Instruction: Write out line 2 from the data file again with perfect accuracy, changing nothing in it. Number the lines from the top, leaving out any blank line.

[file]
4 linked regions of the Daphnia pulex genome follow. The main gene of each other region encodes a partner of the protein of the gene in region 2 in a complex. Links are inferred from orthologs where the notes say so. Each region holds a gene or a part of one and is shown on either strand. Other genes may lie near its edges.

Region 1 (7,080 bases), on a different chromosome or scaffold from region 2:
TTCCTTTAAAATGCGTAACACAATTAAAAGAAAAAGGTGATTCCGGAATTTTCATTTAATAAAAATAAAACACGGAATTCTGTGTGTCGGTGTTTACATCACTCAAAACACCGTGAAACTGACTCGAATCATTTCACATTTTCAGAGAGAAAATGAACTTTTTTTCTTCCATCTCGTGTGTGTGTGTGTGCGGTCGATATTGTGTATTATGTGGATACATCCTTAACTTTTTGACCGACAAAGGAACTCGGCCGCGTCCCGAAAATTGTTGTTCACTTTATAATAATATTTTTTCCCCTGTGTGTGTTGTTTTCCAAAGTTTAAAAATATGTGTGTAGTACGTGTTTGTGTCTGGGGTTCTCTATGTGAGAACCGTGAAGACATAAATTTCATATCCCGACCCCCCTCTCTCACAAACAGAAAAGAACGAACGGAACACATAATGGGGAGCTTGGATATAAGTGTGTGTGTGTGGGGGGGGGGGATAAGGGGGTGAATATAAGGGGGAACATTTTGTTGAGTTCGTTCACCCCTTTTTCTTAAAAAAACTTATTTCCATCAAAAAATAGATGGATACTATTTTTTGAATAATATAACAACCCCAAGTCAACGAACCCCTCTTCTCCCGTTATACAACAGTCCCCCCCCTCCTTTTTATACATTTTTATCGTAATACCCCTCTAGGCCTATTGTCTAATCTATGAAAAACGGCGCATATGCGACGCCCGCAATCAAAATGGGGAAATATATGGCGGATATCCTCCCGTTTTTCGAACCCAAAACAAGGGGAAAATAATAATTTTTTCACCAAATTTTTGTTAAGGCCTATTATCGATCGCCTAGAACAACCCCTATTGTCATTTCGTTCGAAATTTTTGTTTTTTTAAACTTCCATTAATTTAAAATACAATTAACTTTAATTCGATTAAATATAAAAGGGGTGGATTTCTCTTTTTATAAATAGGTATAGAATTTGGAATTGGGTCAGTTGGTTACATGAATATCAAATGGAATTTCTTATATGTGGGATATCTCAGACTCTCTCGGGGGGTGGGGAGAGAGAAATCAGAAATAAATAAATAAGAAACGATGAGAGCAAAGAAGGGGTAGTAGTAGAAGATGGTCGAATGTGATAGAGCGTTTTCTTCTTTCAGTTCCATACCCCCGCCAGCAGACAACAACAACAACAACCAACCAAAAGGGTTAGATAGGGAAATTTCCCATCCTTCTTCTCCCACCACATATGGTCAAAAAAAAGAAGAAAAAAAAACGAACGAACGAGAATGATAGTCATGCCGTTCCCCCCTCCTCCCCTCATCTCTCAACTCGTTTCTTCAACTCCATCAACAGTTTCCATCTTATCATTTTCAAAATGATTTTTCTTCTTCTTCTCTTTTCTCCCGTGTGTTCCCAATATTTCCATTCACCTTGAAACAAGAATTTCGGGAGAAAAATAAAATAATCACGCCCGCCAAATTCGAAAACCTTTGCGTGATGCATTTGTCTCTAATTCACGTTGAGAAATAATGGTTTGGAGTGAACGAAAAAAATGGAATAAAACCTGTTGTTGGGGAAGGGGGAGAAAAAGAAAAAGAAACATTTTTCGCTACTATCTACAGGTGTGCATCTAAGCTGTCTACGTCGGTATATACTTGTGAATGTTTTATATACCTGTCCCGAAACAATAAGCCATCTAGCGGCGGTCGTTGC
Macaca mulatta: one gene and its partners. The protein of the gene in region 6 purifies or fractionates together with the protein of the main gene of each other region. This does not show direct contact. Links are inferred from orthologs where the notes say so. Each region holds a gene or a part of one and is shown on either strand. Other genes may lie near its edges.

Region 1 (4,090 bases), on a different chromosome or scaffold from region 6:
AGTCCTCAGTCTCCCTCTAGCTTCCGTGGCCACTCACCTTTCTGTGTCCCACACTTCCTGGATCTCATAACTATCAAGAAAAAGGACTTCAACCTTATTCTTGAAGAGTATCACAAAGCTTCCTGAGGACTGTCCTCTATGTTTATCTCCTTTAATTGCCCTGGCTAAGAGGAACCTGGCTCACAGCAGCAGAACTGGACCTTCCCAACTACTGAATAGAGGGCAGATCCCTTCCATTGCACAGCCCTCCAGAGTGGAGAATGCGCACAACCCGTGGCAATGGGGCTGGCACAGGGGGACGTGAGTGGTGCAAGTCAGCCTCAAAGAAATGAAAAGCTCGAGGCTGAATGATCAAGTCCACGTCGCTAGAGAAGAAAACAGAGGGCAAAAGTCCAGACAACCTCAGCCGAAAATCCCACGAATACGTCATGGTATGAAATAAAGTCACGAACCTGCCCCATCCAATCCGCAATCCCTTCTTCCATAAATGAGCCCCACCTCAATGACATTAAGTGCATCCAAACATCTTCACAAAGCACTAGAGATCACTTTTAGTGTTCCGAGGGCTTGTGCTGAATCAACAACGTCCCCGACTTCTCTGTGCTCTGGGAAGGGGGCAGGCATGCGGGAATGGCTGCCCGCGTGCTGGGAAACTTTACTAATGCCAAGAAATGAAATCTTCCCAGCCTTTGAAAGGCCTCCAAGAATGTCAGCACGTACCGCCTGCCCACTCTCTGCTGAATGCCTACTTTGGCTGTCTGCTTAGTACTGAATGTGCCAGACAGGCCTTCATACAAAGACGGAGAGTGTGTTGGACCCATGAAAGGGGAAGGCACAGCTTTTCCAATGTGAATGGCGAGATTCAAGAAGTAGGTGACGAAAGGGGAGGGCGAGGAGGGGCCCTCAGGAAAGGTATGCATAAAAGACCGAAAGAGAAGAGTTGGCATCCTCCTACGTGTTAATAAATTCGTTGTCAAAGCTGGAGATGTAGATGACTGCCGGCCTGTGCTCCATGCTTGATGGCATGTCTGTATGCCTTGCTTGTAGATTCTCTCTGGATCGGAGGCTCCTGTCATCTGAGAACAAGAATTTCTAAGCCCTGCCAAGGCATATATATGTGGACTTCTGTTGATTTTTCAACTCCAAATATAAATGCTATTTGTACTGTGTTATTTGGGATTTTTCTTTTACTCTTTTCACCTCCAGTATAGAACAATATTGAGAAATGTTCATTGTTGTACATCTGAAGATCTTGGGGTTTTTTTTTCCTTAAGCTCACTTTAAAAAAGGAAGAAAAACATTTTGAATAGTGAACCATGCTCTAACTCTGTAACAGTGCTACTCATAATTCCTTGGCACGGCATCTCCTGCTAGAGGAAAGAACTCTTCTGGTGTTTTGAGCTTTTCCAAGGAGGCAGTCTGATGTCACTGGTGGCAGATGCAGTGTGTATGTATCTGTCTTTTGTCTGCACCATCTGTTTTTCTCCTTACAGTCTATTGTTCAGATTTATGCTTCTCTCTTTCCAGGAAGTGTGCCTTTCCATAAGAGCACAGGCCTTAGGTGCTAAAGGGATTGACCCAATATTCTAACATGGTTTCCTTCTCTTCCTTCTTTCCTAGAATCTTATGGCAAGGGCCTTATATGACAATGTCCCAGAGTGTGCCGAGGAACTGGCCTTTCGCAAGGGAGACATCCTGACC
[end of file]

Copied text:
Region 1 (7,080 bases), on a different chromosome or scaffold from region 2: